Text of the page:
One of the many joys of parenthood is when your young adult shows you a coveted, thick admissions package from their college of choice. You proudly congratulate them for all their hard work and dedication that got them to this point. Yet, for many parents, the admissions process produces a financial headache. There’s lots of paperwork involved with complicated terminology and enrollment cost estimates making what could have been a fun voyage into the college transition oftentimes confusing and frustrating.
Savings and Financing an Education
In America, there are a multitude of options to save for your child’s education. If you have seen good economic times, you and your other family members might have set aside a college fund or a 529 plan, which offers certain incentives for educational savings. Others save for college in the form of bonds, CDs, Education Savings Accounts or various other accounts.
If you don’t have access to a 529 plan or any other college savings vehicles, there are other options to consider before withdrawing from life insurance or 401(k) plans. Many students are eligible for scholarships and financial aid from their school, the state, third parties, and, of course, the Federal government by using FAFSA.
What to Expect from FAFSA and an Award Letter
The Free Application for Federal Student Aid (FAFSA) is available online to parents and students. Those students who meet certain eligibility requirements can receive federal student aid. Based on your reported income and assets, FAFSA will determine your EFC, or Expected Family Contribution, and match your student with applicable loans and grants. Your complete financial aid package will be sent to you in an Award Letter after acceptance into a college. In this letter, you will be notified of the aid for which you are qualified.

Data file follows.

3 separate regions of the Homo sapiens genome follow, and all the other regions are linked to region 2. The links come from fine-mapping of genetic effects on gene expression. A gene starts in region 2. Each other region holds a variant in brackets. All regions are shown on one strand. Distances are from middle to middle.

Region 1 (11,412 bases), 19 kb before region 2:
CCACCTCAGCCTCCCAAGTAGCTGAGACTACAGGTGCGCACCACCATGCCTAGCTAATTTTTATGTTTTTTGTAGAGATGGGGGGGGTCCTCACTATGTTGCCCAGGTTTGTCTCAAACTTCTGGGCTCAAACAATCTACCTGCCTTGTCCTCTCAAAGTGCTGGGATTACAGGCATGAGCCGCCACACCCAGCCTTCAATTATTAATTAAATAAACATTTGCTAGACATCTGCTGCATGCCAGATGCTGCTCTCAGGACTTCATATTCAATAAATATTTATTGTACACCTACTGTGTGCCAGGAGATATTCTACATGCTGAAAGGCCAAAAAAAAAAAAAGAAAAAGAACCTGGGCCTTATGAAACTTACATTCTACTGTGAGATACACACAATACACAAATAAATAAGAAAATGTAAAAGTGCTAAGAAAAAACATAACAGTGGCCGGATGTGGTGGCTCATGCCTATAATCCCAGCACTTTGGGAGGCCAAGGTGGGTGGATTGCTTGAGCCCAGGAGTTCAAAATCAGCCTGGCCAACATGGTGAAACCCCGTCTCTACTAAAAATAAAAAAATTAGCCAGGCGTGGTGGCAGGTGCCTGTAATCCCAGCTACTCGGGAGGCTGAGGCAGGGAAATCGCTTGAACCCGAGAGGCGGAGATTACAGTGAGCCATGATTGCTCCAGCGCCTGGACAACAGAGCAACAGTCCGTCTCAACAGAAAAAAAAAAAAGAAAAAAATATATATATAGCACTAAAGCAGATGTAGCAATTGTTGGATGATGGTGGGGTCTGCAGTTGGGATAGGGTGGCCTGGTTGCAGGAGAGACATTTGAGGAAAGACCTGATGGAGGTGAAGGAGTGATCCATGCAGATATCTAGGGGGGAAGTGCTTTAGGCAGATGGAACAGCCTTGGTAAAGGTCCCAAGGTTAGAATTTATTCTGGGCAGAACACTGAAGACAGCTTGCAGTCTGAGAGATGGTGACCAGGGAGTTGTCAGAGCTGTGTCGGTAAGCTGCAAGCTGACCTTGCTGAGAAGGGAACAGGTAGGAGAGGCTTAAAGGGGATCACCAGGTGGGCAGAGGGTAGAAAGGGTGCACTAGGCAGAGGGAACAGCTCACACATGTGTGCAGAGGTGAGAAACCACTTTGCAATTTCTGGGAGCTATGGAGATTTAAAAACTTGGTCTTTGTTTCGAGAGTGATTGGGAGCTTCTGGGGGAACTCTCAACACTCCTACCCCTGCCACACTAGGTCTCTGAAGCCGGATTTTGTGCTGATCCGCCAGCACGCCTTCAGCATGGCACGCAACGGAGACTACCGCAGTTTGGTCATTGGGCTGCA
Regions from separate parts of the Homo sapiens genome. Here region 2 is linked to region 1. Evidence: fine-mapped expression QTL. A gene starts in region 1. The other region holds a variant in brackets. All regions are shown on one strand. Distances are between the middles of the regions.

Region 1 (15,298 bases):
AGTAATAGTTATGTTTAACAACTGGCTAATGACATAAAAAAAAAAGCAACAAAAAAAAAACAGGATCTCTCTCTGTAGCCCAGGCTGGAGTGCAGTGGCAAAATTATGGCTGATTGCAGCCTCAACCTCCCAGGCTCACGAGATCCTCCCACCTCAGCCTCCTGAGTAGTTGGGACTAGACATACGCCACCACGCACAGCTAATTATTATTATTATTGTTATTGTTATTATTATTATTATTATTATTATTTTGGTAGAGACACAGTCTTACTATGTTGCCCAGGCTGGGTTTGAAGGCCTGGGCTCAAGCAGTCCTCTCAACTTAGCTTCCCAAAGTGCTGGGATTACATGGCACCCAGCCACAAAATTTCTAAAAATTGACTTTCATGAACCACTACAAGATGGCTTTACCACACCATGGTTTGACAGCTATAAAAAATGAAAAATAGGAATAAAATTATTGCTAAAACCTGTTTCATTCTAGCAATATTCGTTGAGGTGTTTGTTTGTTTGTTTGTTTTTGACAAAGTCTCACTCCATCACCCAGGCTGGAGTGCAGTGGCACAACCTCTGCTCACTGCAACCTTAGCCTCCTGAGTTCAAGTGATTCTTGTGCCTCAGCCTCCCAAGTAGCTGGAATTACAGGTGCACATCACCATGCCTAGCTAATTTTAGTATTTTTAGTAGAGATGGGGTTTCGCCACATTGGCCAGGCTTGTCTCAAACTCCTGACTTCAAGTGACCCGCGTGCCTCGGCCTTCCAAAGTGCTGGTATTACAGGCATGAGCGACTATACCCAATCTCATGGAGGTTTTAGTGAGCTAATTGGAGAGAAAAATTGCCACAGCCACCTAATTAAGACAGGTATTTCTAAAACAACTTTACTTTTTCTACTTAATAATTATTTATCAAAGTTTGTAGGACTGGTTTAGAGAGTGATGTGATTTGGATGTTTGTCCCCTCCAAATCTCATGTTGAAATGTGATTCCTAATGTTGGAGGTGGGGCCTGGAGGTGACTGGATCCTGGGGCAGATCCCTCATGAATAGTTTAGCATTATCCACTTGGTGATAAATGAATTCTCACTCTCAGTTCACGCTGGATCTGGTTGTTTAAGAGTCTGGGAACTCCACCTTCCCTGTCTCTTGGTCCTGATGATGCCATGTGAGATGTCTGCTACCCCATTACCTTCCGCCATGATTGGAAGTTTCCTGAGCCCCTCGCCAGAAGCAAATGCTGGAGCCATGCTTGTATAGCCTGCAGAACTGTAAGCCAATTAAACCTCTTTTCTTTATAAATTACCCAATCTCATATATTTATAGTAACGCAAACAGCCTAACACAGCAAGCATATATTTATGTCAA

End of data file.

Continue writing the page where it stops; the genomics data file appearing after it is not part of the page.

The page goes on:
The FAFSA is due at specific times depending on the state where you reside, as displayed here. Typically the best time to apply is the year before a student is due to enroll. The school then applies the results of FAFSA within the Award Letter. Note that more and more schools are requiring incoming as well as current students to submit a FAFSA just to qualify for other financial aid programs completely unrelated to federal student aid.
Types of Financial Aid
The type of financial aid you receive in your Award Letter may include grants, loans, and work-study programs. Grants, such as the Federal Pell Grant, award monies to the student and have no requirement for repayment. They typically go to low-income individuals, those with a low EFC, or sometimes to students filing as independents. Those with higher EFCs will typically receive fewer grants (if any), but will have more loans available.
Federal student loans may have lower interest rates than private student loans and are more flexible with repayment plans, often including options like income-based repayment.
Lastly, your child might receive aid money in the form of a work-study program. With a work-study program, your child is given on-campus employment, helping them gain work experience and often leaving some extra time to study or complete school projects.
With tuition continuing to rise, sending your child to college may seem like a far-off dream. However, staying on top of your annual FAFSA application and getting the most out of your financial aid can help make that dream a reality. If you have any questions along the way, whether you are years, months, or just days away from your child’s first semester, feel free to contact us at Sharkey, Howes & Javer for financial and college planning advice.